What Hillary Can Learn From the Roosevelts

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Josh Zeitz has taught American history and politics at Cambridge University and Princeton University and is the author of Lincoln’s Boys: John Hay, John Nicolay, and the War for Lincoln's Image. He is currently writing a book on the making of Lyndon Johnson’s Great Society. Follow him @joshuamzeitz.

Last November, shortly after viewing Ken Burns’ documentary, The Roosevelts, former Secretary of State 2016 presidential hopeful Hillary Clinton defied conventional wisdom by finding common purpose not with Eleanor Roosevelt, her belle ideal of a liberal stateswoman, but with Eleanor’s uncle, Theodore Roosevelt—he of Rough Rider and Bull Moose fame.

“I do think there are parallels between the time in which [TR] served and our own times,” Clinton explained, including among those similarities “how he dealt with the imbalances that were in the economy and in society.”

Clinton, whose official campaign kickoff will take place on Roosevelt Island on June 16, is not the only Democrat recently to stake legacy rights to TR’s progressive agenda. In 2011, President Barack Obama delivered a key campaign address on the subject of economic equality at Osawatomie, Kansas, where Roosevelt laid out his “New Nationalism” platform 101 years earlier. But as a founding member of a formidable political line and the only former first lady ever to run for president in her own right, Clinton is right to look to the Roosevelts for historical precedence and guidance.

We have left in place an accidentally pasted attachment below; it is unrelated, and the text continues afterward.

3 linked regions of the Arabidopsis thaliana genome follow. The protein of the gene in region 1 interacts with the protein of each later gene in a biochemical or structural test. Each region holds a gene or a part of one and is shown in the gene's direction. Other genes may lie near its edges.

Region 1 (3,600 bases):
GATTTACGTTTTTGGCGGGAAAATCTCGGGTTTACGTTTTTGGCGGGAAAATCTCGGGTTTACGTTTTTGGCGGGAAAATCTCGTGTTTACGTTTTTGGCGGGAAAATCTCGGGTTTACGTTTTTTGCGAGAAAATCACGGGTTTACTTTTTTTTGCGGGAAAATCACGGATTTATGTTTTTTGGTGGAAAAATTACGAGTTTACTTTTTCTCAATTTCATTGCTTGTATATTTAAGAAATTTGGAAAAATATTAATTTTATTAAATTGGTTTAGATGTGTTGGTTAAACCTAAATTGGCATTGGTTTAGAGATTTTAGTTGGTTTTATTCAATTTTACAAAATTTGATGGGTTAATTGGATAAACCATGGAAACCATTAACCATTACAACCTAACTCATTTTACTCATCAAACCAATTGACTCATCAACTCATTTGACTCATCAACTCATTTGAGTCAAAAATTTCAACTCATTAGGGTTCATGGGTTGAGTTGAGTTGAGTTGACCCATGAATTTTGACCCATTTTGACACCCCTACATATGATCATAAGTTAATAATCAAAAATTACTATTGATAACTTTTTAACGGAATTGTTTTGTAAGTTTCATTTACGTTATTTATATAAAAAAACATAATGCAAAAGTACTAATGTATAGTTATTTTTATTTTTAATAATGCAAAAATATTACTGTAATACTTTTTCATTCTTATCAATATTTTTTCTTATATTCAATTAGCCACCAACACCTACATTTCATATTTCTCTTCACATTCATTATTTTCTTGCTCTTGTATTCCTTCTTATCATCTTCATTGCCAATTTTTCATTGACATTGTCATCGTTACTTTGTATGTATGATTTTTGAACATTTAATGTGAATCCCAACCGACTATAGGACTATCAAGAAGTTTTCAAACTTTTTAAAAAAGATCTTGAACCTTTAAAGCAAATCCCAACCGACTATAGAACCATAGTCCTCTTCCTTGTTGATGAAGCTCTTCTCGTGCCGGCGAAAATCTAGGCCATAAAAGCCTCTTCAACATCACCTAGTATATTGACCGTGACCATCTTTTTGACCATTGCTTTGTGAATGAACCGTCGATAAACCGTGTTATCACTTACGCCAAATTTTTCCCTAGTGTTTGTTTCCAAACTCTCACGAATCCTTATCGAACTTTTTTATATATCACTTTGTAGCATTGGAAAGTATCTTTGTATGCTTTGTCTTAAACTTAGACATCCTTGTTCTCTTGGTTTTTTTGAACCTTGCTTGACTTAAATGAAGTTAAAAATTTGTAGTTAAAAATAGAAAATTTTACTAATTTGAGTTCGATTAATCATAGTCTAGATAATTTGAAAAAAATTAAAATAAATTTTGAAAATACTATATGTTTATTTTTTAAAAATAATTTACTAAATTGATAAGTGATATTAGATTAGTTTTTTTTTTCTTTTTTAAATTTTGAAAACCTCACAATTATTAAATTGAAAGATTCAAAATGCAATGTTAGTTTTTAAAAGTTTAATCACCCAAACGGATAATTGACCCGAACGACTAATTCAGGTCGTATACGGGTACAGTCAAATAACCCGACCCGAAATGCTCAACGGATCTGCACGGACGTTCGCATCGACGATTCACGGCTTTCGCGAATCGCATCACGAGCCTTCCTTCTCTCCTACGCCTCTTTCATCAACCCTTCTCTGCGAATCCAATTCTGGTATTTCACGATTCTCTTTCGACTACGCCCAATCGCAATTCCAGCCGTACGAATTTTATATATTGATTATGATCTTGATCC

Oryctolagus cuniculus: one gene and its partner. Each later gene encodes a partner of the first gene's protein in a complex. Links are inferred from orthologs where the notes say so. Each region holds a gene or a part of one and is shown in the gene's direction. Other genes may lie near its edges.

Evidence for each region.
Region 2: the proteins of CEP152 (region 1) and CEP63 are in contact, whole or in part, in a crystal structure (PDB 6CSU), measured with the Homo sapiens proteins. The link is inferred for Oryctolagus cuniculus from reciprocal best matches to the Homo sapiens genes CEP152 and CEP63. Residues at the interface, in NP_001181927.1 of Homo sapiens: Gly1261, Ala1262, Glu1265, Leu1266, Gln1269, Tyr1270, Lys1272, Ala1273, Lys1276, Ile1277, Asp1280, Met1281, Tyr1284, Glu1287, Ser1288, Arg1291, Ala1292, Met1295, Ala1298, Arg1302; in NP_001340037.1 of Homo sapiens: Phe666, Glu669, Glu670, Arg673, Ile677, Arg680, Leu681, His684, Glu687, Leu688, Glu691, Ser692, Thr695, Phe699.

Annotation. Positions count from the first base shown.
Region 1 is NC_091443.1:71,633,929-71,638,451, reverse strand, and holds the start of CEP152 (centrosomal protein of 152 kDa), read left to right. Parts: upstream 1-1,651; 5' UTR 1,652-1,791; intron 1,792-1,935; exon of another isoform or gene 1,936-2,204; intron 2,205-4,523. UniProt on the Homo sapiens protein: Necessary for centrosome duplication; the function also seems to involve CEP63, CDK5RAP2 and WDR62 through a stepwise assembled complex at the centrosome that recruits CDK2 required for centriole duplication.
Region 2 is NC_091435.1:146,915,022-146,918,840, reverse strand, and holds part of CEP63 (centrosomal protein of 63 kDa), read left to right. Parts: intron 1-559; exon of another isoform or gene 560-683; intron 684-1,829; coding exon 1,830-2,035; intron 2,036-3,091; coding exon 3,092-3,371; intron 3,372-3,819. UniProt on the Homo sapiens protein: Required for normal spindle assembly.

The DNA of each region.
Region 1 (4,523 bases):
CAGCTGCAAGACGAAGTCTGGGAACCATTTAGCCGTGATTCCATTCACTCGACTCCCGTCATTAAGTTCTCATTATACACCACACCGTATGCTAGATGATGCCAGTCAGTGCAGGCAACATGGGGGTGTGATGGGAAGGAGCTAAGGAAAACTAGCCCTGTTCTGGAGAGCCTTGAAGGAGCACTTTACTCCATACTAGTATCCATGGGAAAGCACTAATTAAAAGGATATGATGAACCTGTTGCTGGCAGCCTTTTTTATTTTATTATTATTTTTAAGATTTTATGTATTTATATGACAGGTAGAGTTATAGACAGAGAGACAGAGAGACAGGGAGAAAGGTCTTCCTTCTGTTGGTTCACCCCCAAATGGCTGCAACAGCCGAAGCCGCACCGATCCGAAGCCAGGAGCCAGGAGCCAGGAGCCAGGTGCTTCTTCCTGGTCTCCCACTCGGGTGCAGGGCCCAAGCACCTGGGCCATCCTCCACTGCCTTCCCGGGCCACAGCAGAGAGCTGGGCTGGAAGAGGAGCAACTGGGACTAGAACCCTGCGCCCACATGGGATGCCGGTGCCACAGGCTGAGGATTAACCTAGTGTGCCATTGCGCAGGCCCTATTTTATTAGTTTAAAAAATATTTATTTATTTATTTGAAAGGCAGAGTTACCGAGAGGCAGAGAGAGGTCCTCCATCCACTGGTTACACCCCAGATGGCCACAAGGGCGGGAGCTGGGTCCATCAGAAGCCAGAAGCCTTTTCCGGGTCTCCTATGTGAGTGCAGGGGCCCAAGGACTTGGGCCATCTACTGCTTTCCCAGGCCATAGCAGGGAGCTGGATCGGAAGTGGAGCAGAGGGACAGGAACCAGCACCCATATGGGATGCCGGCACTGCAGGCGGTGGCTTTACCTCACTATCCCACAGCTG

Theodore, Franklin and Eleanor Roosevelt shared a famous last name and a complicated and entangled family history. Each is associated with progressive or liberal politics. But they were temperamentally and ideologically their own people and products of their own times.

For Hillary Clinton, three different Roosevelts offer three different lessons. ...




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